Wednesday, 5 May 2010

FBI taps cell phone mic as eavesdropping tool

The technique is called a "roving bug," and was approved by top U.S. Department of Justice officials for use against members of a New York organized crime family who were wary of conventional surveillance techniques such as tailing a suspect or wiretapping him.
Nextel cell phones owned by two alleged mobsters, John Ardito and his attorney Peter Peluso, were used by the FBI to listen in on nearby conversations. The FBI views Ardito as one of the most powerful men in the Genovese family, a major part of the national Mafia.
The surveillance technique came to light in an  opinion published this week by U.S. District Judge Lewis Kaplan. He  ruled that the "roving bug" was legal because federal wiretapping  law is broad enough to permit eavesdropping even of conversations  that take place near a suspect's cell phone.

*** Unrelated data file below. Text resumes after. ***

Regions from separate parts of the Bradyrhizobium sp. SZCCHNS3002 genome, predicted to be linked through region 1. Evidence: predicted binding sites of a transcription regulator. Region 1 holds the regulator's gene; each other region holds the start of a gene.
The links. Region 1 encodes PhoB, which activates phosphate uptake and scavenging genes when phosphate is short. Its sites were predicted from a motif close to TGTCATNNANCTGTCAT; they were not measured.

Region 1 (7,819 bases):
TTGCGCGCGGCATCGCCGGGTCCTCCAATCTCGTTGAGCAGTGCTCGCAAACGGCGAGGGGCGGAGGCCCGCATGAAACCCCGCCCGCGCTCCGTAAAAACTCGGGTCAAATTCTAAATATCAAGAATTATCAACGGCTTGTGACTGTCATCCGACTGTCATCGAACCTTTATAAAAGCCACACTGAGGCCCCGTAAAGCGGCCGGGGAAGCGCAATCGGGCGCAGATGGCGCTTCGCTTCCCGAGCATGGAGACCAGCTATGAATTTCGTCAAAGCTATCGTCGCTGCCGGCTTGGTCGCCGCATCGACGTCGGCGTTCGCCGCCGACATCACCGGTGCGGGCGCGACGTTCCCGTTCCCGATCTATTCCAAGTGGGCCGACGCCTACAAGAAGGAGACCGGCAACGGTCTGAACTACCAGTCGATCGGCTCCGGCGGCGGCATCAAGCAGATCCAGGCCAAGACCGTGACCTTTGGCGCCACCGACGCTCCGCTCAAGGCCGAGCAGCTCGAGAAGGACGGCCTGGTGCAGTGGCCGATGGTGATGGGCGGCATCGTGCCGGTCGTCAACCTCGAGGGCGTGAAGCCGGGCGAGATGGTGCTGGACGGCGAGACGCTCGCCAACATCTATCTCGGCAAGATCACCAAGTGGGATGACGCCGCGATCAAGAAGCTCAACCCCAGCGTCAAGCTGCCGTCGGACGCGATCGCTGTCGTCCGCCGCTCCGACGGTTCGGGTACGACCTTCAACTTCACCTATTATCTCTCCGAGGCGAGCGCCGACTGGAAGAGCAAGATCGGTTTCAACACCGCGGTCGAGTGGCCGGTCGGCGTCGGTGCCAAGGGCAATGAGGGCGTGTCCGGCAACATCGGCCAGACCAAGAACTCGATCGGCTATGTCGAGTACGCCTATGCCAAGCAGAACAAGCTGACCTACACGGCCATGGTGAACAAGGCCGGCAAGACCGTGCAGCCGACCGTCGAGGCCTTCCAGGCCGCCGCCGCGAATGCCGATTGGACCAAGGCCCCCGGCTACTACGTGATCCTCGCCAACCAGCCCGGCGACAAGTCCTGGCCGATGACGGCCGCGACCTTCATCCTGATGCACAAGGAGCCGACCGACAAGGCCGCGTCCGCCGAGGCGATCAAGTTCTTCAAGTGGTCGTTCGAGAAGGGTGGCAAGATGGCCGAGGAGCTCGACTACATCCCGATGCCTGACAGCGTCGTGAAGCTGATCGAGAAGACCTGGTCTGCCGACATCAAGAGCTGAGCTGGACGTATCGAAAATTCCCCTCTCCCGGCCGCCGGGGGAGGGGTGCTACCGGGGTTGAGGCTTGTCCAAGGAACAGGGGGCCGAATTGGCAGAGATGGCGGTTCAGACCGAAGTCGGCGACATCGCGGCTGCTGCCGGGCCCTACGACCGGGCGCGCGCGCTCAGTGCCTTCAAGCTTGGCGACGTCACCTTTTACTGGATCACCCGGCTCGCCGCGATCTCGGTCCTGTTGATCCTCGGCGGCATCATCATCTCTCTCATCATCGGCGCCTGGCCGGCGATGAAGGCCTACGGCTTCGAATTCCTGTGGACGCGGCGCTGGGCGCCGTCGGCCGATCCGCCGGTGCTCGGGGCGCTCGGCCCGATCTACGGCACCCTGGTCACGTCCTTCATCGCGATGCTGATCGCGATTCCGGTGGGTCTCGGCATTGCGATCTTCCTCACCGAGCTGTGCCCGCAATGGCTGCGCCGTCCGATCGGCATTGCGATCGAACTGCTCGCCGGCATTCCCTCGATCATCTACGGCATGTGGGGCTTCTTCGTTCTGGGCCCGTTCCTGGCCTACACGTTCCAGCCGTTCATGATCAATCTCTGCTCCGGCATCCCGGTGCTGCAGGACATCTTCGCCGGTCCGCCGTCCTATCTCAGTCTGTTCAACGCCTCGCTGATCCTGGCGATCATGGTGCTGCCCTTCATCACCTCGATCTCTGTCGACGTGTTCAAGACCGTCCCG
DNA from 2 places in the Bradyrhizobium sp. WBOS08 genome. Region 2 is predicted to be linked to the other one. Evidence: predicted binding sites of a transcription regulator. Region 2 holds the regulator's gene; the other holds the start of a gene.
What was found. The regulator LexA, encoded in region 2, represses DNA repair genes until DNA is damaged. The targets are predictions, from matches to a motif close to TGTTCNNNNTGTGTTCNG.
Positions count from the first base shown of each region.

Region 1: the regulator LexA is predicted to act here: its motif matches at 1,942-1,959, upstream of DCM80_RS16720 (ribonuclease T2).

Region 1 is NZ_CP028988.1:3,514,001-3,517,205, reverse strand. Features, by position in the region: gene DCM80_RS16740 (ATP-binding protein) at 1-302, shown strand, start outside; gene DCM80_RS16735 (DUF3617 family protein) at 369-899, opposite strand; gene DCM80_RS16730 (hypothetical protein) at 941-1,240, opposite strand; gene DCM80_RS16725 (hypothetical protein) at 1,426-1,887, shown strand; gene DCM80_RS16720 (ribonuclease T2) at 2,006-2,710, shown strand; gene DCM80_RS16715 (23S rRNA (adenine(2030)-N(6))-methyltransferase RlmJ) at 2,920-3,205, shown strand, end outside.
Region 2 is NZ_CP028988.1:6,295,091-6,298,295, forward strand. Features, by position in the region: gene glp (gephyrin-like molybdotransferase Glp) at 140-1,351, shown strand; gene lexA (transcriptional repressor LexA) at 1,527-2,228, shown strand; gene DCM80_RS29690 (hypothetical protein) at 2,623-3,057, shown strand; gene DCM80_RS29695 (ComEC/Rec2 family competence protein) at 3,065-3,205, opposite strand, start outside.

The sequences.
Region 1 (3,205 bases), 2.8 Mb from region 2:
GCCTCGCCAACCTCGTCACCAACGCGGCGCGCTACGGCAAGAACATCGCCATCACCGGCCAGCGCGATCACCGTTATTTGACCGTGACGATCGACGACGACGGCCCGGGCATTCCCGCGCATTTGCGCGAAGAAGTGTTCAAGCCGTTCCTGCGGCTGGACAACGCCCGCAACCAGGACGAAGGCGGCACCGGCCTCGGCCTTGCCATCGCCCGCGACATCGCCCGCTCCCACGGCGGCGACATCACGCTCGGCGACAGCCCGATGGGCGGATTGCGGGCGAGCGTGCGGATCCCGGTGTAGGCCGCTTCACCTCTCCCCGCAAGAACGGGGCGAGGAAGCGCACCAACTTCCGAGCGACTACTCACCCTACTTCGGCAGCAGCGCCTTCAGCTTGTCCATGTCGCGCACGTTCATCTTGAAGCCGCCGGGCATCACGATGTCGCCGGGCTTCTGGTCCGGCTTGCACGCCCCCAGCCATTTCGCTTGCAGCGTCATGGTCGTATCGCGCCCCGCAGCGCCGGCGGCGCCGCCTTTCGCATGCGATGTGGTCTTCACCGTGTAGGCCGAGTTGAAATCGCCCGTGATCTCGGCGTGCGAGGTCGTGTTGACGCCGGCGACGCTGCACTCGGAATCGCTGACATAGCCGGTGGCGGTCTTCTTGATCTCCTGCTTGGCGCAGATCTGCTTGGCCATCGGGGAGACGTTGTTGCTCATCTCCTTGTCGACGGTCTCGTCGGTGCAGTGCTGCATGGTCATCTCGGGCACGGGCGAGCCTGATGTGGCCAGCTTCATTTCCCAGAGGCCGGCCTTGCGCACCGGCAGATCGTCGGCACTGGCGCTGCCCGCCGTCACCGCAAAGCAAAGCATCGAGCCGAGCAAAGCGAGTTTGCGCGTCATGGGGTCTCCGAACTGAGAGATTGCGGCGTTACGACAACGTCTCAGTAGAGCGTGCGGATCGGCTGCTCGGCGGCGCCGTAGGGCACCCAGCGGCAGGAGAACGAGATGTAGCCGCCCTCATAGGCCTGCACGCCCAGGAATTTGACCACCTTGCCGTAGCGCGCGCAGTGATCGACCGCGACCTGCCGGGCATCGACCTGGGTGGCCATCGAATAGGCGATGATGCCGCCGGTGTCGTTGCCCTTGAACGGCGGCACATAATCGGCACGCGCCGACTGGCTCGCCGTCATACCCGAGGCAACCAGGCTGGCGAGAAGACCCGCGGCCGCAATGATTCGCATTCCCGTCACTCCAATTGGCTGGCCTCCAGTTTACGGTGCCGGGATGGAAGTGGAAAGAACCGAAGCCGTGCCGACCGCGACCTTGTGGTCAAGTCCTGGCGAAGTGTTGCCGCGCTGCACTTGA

Kaplan's opinion said that the eavesdropping technique "functioned  whether the phone was powered on or off." Some handsets can't be fully  powered down without removing the battery; for instance, some Nokia  models will wake up when turned off if an alarm is set.
While the Genovese crime family prosecution appears to be the first time  a remote-eavesdropping mechanism has been used in a criminal case, the  technique has been discussed in security circles for years.
The U.S. Commerce Department's security office warns  that "a cellular telephone can be turned into a microphone and  transmitter for the purpose of listening to conversations in the  vicinity of the phone." An article  in the Financial Times last year said mobile providers can  "remotely install a piece of software on to any handset, without the  owner's knowledge, which will activate the microphone even when its  owner is not making a call."
Nextel and Samsung handsets and the Motorola Razr are especially  vulnerable to software downloads that activate their microphones, said James Atkinson, a  counter-surveillance consultant who has worked closely with government  agencies. "They can be remotely accessed and made to transmit room audio  all the time," he said. "You can do that without having physical access  to the phone."...
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Declan McCullagh @'ZDNet News'
(Thanx BillT!)

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